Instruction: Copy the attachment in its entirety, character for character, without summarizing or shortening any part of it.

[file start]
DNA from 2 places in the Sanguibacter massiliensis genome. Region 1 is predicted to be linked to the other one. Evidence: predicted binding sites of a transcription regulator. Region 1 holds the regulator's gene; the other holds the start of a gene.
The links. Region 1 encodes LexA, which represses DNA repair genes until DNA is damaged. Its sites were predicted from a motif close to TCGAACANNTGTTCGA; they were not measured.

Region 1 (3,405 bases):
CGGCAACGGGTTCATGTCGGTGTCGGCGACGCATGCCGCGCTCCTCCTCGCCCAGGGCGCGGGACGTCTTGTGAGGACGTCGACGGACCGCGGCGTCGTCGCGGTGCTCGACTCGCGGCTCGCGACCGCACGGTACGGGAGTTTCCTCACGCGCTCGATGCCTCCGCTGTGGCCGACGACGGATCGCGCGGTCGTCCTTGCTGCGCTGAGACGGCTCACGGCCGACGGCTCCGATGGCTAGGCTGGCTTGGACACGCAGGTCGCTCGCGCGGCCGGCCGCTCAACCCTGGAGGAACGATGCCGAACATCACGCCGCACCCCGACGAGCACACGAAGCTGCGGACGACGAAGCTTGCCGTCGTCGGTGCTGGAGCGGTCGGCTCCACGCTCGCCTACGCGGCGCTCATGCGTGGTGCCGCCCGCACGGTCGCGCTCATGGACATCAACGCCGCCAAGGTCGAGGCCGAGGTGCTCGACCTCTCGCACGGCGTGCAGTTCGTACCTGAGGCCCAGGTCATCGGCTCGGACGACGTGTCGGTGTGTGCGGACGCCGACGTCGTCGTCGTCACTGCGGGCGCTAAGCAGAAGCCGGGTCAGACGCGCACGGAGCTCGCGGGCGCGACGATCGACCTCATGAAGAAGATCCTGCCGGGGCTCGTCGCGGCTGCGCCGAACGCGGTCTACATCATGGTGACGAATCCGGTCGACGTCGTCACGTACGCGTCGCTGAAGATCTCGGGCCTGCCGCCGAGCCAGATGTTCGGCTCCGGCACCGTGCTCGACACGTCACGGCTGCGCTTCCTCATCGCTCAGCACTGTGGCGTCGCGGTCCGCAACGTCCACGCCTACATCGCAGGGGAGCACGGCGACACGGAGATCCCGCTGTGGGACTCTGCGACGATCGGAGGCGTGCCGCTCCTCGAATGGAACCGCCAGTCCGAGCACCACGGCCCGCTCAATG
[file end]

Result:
DNA from 2 places in the Sanguibacter massiliensis genome. Region 1 is predicted to be linked to the other one. Evidence: predicted binding sites of a transcription regulator. Region 1 holds the regulator's gene; the other holds the start of a gene.
The links. Region 1 encodes LexA, which represses DNA repair genes until DNA is damaged. Its sites were predicted from a motif close to TCGAACANNTGTTCGA; they were not measured.

Region 1 (3,405 bases):
CGGCAACGGGTTCATGTCGGTGTCGGCGACGCATGCCGCGCTCCTCCTCGCCCAGGGCGCGGGACGTCTTGTGAGGACGTCGACGGACCGCGGCGTCGTCGCGGTGCTCGACTCGCGGCTCGCGACCGCACGGTACGGGAGTTTCCTCACGCGCTCGATGCCTCCGCTGTGGCCGACGACGGATCGCGCGGTCGTCCTTGCTGCGCTGAGACGGCTCACGGCCGACGGCTCCGATGGCTAGGCTGGCTTGGACACGCAGGTCGCTCGCGCGGCCGGCCGCTCAACCCTGGAGGAACGATGCCGAACATCACGCCGCACCCCGACGAGCACACGAAGCTGCGGACGACGAAGCTTGCCGTCGTCGGTGCTGGAGCGGTCGGCTCCACGCTCGCCTACGCGGCGCTCATGCGTGGTGCCGCCCGCACGGTCGCGCTCATGGACATCAACGCCGCCAAGGTCGAGGCCGAGGTGCTCGACCTCTCGCACGGCGTGCAGTTCGTACCTGAGGCCCAGGTCATCGGCTCGGACGACGTGTCGGTGTGTGCGGACGCCGACGTCGTCGTCGTCACTGCGGGCGCTAAGCAGAAGCCGGGTCAGACGCGCACGGAGCTCGCGGGCGCGACGATCGACCTCATGAAGAAGATCCTGCCGGGGCTCGTCGCGGCTGCGCCGAACGCGGTCTACATCATGGTGACGAATCCGGTCGACGTCGTCACGTACGCGTCGCTGAAGATCTCGGGCCTGCCGCCGAGCCAGATGTTCGGCTCCGGCACCGTGCTCGACACGTCACGGCTGCGCTTCCTCATCGCTCAGCACTGTGGCGTCGCGGTCCGCAACGTCCACGCCTACATCGCAGGGGAGCACGGCGACACGGAGATCCCGCTGTGGGACTCTGCGACGATCGGAGGCGTGCCGCTCCTCGAATGGAACCGCCAGTCCGAGCACCACGGCCCGCTCAATG